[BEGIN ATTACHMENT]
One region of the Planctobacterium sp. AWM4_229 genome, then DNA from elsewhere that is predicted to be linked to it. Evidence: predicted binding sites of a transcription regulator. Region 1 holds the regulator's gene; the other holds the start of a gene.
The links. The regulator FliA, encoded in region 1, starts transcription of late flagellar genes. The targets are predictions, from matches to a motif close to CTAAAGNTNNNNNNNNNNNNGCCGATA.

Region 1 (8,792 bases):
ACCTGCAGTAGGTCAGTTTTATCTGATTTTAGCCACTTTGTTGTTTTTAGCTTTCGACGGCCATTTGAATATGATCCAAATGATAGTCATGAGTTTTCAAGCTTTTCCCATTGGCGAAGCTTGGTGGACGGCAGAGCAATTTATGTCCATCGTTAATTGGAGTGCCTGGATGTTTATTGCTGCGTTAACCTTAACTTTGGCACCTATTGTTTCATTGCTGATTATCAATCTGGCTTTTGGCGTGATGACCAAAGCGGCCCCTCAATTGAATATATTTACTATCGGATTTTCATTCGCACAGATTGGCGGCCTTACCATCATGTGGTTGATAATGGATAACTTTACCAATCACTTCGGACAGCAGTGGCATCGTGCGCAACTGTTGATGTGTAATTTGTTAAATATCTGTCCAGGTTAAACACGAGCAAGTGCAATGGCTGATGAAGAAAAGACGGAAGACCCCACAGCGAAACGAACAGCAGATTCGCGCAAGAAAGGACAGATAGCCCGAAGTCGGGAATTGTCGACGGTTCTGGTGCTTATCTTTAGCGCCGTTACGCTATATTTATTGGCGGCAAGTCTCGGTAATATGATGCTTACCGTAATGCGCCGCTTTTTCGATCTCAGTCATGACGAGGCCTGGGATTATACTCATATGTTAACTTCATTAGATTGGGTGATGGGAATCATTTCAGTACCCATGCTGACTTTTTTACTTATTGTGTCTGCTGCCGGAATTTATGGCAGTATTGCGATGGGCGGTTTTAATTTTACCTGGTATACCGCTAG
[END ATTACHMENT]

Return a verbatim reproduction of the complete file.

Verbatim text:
One region of the Planctobacterium sp. AWM4_229 genome, then DNA from elsewhere that is predicted to be linked to it. Evidence: predicted binding sites of a transcription regulator. Region 1 holds the regulator's gene; the other holds the start of a gene.
The links. The regulator FliA, encoded in region 1, starts transcription of late flagellar genes. The targets are predictions, from matches to a motif close to CTAAAGNTNNNNNNNNNNNNGCCGATA.

Region 1 (8,792 bases):
ACCTGCAGTAGGTCAGTTTTATCTGATTTTAGCCACTTTGTTGTTTTTAGCTTTCGACGGCCATTTGAATATGATCCAAATGATAGTCATGAGTTTTCAAGCTTTTCCCATTGGCGAAGCTTGGTGGACGGCAGAGCAATTTATGTCCATCGTTAATTGGAGTGCCTGGATGTTTATTGCTGCGTTAACCTTAACTTTGGCACCTATTGTTTCATTGCTGATTATCAATCTGGCTTTTGGCGTGATGACCAAAGCGGCCCCTCAATTGAATATATTTACTATCGGATTTTCATTCGCACAGATTGGCGGCCTTACCATCATGTGGTTGATAATGGATAACTTTACCAATCACTTCGGACAGCAGTGGCATCGTGCGCAACTGTTGATGTGTAATTTGTTAAATATCTGTCCAGGTTAAACACGAGCAAGTGCAATGGCTGATGAAGAAAAGACGGAAGACCCCACAGCGAAACGAACAGCAGATTCGCGCAAGAAAGGACAGATAGCCCGAAGTCGGGAATTGTCGACGGTTCTGGTGCTTATCTTTAGCGCCGTTACGCTATATTTATTGGCGGCAAGTCTCGGTAATATGATGCTTACCGTAATGCGCCGCTTTTTCGATCTCAGTCATGACGAGGCCTGGGATTATACTCATATGTTAACTTCATTAGATTGGGTGATGGGAATCATTTCAGTACCCATGCTGACTTTTTTACTTATTGTGTCTGCTGCCGGAATTTATGGCAGTATTGCGATGGGCGGTTTTAATTTTACCTGGTATACCGCTAG